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Community Participant

Mass Announcements with Embedded Images

I'm an admin in an ID + support role, but have been a back-end admin as well, so I play a few unique roles. One of my favorite things is playing around with the API. I'll start out by saying that this is something I want to share out as a solution to a problem that I encountered rather than a question -- if this isn't the right spot, feel free to move it appropriately.

I've been posting announcements en masse to courses for a variety of reasons -- special programs for subsets of courses, college-specific events, targeted assessment info for students, etc. However, I always made folks provide a PDF of their flyer or images because I couldn't figure out how to get images to post with the announcement since, normally, those images would reside within each course.

Turns out it's simpler than you'd think.

  1. In the Global Navigation Bar, click Account > Files.
  2. I recommend you create a new folder for assets if you plan to use this approach often.
  3. Name your file appropriately and upload it to your new folder.
  4. Go to a course, create a Page, embed the image, save the Page.
  5. Edit the page, go to the HTML view, copy the HTML of the embedded image, looks like this:
    <p><img id="5079330" src="https://[canvas_url]/users/[your_user_id]/files/[image_file_id]/preview?verifier=[redacted]" alt="descriptive text below image" data-api-endpoint="https://[canvas_url]/api/v1/users/[your_user_id]/files/[image_file_id]" data-api-returntype="File" /></p>​
  6. Paste that where you want it in the HTML for your mass announcement. I highly recommend utilizing a plain text editor or code editor (e.g., Atom) to compose your announcement and archiving them for later.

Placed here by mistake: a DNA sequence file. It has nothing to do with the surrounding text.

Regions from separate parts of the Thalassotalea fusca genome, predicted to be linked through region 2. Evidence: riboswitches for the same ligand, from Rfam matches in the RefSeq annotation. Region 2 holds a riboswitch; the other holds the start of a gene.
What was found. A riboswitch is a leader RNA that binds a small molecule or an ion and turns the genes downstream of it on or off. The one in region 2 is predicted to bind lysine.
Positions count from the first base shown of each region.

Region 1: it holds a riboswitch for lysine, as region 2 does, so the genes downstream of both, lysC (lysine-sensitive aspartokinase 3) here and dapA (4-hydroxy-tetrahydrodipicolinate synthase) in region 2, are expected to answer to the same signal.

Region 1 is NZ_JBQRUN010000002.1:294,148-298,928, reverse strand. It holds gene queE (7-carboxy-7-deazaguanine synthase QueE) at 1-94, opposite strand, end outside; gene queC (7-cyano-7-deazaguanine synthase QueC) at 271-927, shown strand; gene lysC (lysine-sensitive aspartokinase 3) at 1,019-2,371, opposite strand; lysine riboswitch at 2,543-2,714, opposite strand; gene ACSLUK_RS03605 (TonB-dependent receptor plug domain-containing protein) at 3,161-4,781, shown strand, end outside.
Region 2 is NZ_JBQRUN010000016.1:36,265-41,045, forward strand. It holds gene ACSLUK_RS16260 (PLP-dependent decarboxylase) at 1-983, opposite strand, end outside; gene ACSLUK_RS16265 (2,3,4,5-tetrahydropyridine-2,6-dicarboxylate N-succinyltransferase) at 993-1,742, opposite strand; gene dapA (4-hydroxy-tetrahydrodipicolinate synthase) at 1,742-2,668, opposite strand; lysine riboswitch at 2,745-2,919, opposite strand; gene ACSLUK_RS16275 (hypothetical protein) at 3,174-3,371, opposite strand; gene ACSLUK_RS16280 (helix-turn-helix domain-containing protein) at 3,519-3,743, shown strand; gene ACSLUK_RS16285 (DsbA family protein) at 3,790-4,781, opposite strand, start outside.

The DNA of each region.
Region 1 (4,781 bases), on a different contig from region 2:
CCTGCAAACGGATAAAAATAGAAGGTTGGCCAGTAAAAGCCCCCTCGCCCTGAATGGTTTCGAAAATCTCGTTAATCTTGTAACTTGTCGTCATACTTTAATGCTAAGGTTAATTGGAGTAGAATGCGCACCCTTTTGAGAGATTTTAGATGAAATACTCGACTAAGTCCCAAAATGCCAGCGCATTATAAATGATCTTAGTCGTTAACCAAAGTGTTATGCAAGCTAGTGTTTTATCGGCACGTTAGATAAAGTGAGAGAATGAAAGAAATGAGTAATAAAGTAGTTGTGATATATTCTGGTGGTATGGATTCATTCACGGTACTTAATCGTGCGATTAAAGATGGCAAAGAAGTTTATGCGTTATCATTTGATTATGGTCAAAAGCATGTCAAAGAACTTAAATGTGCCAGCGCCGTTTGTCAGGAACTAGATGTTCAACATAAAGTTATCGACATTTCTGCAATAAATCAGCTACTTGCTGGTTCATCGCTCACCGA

Here's what my sample looks like in Atom, what my Postman call looks like, and what the end result announcement looks like. Apologies for the links, I couldn't figure out how to embed these for the life of me (ironic, I know....). Hopefully this helps somebody, I know I've had a lot of requests to push announcements to large lists of classes -- the most recent one where I made this discovery was about 150 courses. This neat little trick makes life easy and lets you make announcements a little prettier.

P.S., I noticed that trying to utilize things like DIVs causes the API call to return a 500 error. No idea why and the message is cryptic. Kinda bummed about that, as you can definitely use DIVs in announcements, I guess you just can't send them in that parameter.

6 Replies
Community Member

The Postman POST string isn't completely visible. Could you additionally post that complete string as you did the HTML above? This is a gold mine. Thanks for posting it!

Community Participant

Hey @lgekeler since Postman concatenates all your values into the call, it's pretty much junk, but here it is cleaned up a little:


 The {{base_domain}} is just a collection variable that is replaced with the URL for my institution's Canvas instance within the Postman toolbox I've put together. For :course_id (copied directly from the Canvas Rest API documentation) I use another collection variable for my sandbox unless I'm running a CSV, in which case I use an unassigned variable in the same format such as {{course_id}} that matches the header of my CSV. Unsure how familiar you are with Postman, but figure if anybody else sees this in the future, overexplaining might help.

I can't express my frustration with the number of times I've found a "solution" that doesn't have enough information for me to act. Reach out if you still have questions!

Community Member

Thank you @bpoullio1 , this really helps. I am learning Postman little by little. I hope to be a pro by next spring {professional development goals, you know}. Stay tuned.

Community Participant

I understand 100% @lgekeler . Here's how I break down an API call from the Canvas documentation into Postman

  1. I use Collections. Easiest way for me to organize. In the collection I can set:
    1. Production and test domain URL variables